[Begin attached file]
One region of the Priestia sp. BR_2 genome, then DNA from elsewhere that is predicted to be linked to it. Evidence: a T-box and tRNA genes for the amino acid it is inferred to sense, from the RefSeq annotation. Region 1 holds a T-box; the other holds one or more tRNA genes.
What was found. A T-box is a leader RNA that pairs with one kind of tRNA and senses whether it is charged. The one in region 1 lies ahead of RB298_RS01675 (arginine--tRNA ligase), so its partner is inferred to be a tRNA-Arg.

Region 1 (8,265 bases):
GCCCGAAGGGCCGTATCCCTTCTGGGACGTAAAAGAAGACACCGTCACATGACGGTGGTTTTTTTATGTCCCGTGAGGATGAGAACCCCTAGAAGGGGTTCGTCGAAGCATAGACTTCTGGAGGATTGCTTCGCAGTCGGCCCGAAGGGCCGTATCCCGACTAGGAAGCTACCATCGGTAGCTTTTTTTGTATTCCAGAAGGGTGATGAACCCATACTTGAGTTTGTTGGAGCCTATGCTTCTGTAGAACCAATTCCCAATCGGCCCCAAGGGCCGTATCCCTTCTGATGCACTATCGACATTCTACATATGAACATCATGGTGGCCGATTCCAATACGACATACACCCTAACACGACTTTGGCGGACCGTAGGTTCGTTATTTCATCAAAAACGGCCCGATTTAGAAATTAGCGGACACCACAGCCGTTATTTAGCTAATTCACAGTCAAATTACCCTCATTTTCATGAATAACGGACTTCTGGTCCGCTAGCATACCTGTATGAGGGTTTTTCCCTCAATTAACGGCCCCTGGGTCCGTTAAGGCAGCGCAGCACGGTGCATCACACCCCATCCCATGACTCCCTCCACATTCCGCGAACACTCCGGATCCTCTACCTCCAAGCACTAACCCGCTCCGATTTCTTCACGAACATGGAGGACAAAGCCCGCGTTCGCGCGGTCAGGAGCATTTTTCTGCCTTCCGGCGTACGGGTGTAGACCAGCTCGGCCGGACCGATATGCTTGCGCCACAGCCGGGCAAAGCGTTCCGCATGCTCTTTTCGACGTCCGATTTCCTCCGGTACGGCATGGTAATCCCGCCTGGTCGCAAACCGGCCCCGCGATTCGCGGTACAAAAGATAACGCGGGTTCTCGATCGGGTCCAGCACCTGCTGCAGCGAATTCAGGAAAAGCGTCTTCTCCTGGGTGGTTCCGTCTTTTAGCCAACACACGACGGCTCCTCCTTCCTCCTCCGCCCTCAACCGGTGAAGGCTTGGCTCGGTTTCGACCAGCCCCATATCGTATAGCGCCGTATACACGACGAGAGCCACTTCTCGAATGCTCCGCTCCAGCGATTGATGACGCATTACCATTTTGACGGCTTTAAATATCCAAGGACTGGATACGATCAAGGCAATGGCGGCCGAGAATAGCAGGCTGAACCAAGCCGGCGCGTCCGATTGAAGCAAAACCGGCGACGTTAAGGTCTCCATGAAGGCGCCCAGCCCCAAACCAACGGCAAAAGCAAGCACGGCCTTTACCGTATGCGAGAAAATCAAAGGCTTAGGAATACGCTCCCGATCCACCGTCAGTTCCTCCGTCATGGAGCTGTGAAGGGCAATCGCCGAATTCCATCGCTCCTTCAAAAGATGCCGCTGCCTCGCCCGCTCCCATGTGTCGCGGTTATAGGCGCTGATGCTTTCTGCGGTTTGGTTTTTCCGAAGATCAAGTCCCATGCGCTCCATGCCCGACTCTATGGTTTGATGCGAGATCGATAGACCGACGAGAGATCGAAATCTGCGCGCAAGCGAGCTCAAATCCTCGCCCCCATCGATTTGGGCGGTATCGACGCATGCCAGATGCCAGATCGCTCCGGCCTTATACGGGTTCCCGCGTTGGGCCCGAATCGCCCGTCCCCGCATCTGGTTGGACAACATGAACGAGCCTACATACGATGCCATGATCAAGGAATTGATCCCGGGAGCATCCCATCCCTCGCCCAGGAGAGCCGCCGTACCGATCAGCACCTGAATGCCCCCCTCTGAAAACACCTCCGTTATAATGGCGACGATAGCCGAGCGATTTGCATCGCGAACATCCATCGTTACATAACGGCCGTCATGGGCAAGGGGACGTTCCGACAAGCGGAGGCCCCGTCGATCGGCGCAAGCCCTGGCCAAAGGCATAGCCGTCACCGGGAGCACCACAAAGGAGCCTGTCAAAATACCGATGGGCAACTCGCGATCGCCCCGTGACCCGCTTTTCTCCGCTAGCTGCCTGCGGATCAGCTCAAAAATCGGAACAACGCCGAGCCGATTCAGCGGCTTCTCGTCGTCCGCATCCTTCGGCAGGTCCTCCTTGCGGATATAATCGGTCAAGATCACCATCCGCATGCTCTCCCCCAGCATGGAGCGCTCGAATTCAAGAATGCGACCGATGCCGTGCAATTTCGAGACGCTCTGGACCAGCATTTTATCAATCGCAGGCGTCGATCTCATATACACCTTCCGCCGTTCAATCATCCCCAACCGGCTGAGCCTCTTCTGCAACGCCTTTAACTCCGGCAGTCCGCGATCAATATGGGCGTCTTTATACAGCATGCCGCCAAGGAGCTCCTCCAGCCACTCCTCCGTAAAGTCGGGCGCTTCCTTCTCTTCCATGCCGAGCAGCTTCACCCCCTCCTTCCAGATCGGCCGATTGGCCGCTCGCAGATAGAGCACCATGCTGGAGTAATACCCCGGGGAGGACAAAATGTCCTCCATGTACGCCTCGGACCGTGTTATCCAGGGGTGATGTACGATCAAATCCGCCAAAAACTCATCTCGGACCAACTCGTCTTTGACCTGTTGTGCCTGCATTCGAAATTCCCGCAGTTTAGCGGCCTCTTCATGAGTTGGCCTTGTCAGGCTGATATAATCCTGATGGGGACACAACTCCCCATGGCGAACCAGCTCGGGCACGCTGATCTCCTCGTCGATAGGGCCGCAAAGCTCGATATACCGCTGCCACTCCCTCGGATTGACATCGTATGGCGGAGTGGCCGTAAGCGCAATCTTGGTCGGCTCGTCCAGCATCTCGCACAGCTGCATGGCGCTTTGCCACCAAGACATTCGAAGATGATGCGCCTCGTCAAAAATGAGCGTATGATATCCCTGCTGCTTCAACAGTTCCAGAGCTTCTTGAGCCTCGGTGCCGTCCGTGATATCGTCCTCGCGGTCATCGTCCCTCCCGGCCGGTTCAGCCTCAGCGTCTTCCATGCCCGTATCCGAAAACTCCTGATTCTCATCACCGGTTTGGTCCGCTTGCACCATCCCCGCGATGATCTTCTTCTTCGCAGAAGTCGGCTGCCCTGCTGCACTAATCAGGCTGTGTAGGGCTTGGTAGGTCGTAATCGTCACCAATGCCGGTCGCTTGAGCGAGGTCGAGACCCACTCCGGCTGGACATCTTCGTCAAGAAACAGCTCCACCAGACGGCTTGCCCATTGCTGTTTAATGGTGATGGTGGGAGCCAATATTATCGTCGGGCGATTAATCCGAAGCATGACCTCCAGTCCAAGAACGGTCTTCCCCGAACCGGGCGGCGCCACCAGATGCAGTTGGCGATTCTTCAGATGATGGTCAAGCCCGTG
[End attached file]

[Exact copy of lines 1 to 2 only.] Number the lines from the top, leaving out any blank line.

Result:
One region of the Priestia sp. BR_2 genome, then DNA from elsewhere that is predicted to be linked to it. Evidence: a T-box and tRNA genes for the amino acid it is inferred to sense, from the RefSeq annotation. Region 1 holds a T-box; the other holds one or more tRNA genes.
What was found. A T-box is a leader RNA that pairs with one kind of tRNA and senses whether it is charged. The one in region 1 lies ahead of RB298_RS01675 (arginine--tRNA ligase), so its partner is inferred to be a tRNA-Arg.